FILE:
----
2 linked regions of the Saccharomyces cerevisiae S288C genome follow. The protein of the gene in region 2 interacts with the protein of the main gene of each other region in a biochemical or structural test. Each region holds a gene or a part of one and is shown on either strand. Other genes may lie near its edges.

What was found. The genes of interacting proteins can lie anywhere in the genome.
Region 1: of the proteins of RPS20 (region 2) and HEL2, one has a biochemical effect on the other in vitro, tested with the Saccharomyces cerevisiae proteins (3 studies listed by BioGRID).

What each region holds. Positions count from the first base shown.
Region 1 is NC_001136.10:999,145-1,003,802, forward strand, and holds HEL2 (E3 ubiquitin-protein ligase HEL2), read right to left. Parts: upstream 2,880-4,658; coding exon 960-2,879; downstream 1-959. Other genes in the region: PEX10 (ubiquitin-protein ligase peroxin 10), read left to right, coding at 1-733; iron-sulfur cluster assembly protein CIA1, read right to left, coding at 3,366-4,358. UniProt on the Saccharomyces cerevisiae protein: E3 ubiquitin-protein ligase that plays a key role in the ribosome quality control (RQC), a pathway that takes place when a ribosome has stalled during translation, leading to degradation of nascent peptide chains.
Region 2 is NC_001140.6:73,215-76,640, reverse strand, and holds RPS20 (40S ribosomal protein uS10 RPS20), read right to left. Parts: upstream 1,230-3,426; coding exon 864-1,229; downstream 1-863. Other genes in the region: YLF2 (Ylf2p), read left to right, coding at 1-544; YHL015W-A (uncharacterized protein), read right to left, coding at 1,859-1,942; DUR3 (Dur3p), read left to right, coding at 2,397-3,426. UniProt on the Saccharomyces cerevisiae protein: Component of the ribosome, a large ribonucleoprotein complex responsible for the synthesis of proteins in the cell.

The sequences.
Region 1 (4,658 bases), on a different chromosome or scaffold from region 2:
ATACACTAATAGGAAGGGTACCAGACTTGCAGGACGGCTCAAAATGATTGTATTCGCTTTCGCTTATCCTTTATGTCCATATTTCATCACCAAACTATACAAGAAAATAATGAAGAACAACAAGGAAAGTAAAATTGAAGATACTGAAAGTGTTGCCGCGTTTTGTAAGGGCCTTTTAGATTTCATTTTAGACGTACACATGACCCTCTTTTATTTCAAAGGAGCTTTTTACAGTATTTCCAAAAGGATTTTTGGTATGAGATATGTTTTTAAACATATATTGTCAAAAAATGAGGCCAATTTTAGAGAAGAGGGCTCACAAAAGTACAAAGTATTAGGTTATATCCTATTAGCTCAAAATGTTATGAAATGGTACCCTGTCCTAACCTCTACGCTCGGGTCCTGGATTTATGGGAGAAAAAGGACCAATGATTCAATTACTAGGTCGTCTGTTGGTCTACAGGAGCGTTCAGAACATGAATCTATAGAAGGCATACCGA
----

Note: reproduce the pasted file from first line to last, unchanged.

2 linked regions of the Saccharomyces cerevisiae S288C genome follow. The protein of the gene in region 2 interacts with the protein of the main gene of each other region in a biochemical or structural test. Each region holds a gene or a part of one and is shown on either strand. Other genes may lie near its edges.

What was found. The genes of interacting proteins can lie anywhere in the genome.
Region 1: of the proteins of RPS20 (region 2) and HEL2, one has a biochemical effect on the other in vitro, tested with the Saccharomyces cerevisiae proteins (3 studies listed by BioGRID).

What each region holds. Positions count from the first base shown.
Region 1 is NC_001136.10:999,145-1,003,802, forward strand, and holds HEL2 (E3 ubiquitin-protein ligase HEL2), read right to left. Parts: upstream 2,880-4,658; coding exon 960-2,879; downstream 1-959. Other genes in the region: PEX10 (ubiquitin-protein ligase peroxin 10), read left to right, coding at 1-733; iron-sulfur cluster assembly protein CIA1, read right to left, coding at 3,366-4,358. UniProt on the Saccharomyces cerevisiae protein: E3 ubiquitin-protein ligase that plays a key role in the ribosome quality control (RQC), a pathway that takes place when a ribosome has stalled during translation, leading to degradation of nascent peptide chains.
Region 2 is NC_001140.6:73,215-76,640, reverse strand, and holds RPS20 (40S ribosomal protein uS10 RPS20), read right to left. Parts: upstream 1,230-3,426; coding exon 864-1,229; downstream 1-863. Other genes in the region: YLF2 (Ylf2p), read left to right, coding at 1-544; YHL015W-A (uncharacterized protein), read right to left, coding at 1,859-1,942; DUR3 (Dur3p), read left to right, coding at 2,397-3,426. UniProt on the Saccharomyces cerevisiae protein: Component of the ribosome, a large ribonucleoprotein complex responsible for the synthesis of proteins in the cell.

The sequences.
Region 1 (4,658 bases), on a different chromosome or scaffold from region 2:
ATACACTAATAGGAAGGGTACCAGACTTGCAGGACGGCTCAAAATGATTGTATTCGCTTTCGCTTATCCTTTATGTCCATATTTCATCACCAAACTATACAAGAAAATAATGAAGAACAACAAGGAAAGTAAAATTGAAGATACTGAAAGTGTTGCCGCGTTTTGTAAGGGCCTTTTAGATTTCATTTTAGACGTACACATGACCCTCTTTTATTTCAAAGGAGCTTTTTACAGTATTTCCAAAAGGATTTTTGGTATGAGATATGTTTTTAAACATATATTGTCAAAAAATGAGGCCAATTTTAGAGAAGAGGGCTCACAAAAGTACAAAGTATTAGGTTATATCCTATTAGCTCAAAATGTTATGAAATGGTACCCTGTCCTAACCTCTACGCTCGGGTCCTGGATTTATGGGAGAAAAAGGACCAATGATTCAATTACTAGGTCGTCTGTTGGTCTACAGGAGCGTTCAGAACATGAATCTATAGAAGGCATACCGA